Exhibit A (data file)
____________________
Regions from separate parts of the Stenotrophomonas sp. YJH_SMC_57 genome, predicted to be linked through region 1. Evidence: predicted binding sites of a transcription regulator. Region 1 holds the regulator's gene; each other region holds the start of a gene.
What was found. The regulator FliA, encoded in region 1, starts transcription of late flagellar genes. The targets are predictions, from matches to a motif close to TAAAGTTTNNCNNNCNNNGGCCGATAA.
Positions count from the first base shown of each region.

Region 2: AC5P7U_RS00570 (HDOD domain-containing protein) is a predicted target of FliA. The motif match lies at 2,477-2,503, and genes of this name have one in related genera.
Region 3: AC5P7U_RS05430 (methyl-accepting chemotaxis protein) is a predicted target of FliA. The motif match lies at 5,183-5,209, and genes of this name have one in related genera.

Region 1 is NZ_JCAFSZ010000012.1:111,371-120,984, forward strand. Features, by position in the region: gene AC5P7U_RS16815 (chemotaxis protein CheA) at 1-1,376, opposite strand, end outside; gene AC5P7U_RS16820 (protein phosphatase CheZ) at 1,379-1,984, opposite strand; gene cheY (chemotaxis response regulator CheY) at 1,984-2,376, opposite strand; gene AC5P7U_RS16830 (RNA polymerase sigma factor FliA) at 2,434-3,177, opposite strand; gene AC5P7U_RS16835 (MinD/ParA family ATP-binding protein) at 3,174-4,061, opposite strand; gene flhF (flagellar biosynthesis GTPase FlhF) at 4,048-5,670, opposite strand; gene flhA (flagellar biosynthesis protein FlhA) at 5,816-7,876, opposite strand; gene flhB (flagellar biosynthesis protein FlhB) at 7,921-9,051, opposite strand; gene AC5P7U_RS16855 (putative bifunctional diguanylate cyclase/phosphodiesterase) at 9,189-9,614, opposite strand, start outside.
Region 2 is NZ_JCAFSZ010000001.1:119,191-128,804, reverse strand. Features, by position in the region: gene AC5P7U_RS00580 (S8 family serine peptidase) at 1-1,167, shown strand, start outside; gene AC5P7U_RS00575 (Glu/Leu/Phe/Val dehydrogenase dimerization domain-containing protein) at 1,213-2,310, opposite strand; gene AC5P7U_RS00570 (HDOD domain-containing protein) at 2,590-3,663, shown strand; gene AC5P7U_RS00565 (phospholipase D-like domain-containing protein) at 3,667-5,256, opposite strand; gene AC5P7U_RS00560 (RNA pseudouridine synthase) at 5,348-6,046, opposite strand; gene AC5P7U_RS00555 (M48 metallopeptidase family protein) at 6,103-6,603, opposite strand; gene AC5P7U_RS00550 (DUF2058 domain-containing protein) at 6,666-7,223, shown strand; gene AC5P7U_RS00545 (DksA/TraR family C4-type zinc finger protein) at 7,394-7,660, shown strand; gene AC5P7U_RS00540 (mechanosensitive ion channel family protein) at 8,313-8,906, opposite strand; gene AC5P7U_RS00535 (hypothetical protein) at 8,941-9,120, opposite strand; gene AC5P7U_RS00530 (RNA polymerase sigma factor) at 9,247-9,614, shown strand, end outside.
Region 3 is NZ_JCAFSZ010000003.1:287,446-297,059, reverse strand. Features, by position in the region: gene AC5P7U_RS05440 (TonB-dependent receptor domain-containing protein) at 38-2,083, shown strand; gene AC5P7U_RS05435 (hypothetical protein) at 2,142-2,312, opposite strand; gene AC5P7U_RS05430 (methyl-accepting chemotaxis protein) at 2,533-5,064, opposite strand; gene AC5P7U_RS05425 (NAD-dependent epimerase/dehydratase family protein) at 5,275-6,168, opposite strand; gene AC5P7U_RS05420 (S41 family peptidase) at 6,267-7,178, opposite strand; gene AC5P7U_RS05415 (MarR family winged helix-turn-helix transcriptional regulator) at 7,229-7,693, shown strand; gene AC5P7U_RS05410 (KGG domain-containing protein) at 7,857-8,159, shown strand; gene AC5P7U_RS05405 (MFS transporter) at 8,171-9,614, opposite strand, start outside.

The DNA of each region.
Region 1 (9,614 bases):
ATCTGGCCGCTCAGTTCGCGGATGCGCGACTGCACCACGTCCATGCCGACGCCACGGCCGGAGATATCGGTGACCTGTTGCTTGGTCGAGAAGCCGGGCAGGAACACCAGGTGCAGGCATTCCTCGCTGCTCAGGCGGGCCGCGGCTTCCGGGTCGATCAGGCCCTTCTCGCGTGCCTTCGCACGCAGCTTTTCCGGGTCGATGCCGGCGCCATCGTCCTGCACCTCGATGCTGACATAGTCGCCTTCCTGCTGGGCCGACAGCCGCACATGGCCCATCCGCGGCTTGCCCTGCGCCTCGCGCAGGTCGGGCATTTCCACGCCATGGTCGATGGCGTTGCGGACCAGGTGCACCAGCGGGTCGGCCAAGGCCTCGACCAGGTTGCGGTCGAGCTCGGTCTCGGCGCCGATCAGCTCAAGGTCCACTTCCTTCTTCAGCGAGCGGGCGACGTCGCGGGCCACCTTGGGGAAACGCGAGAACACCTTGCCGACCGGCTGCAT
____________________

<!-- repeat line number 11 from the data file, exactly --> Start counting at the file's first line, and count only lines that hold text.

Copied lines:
ATCTGGCCGCTCAGTTCGCGGATGCGCGACTGCACCACGTCCATGCCGACGCCACGGCCGGAGATATCGGTGACCTGTTGCTTGGTCGAGAAGCCGGGCAGGAACACCAGGTGCAGGCATTCCTCGCTGCTCAGGCGGGCCGCGGCTTCCGGGTCGATCAGGCCCTTCTCGCGTGCCTTCGCACGCAGCTTTTCCGGGTCGATGCCGGCGCCATCGTCCTGCACCTCGATGCTGACATAGTCGCCTTCCTGCTGGGCCGACAGCCGCACATGGCCCATCCGCGGCTTGCCCTGCGCCTCGCGCAGGTCGGGCATTTCCACGCCATGGTCGATGGCGTTGCGGACCAGGTGCACCAGCGGGTCGGCCAAGGCCTCGACCAGGTTGCGGTCGAGCTCGGTCTCGGCGCCGATCAGCTCAAGGTCCACTTCCTTCTTCAGCGAGCGGGCGACGTCGCGGGCCACCTTGGGGAAACGCGAGAACACCTTGCCGACCGGCTGCAT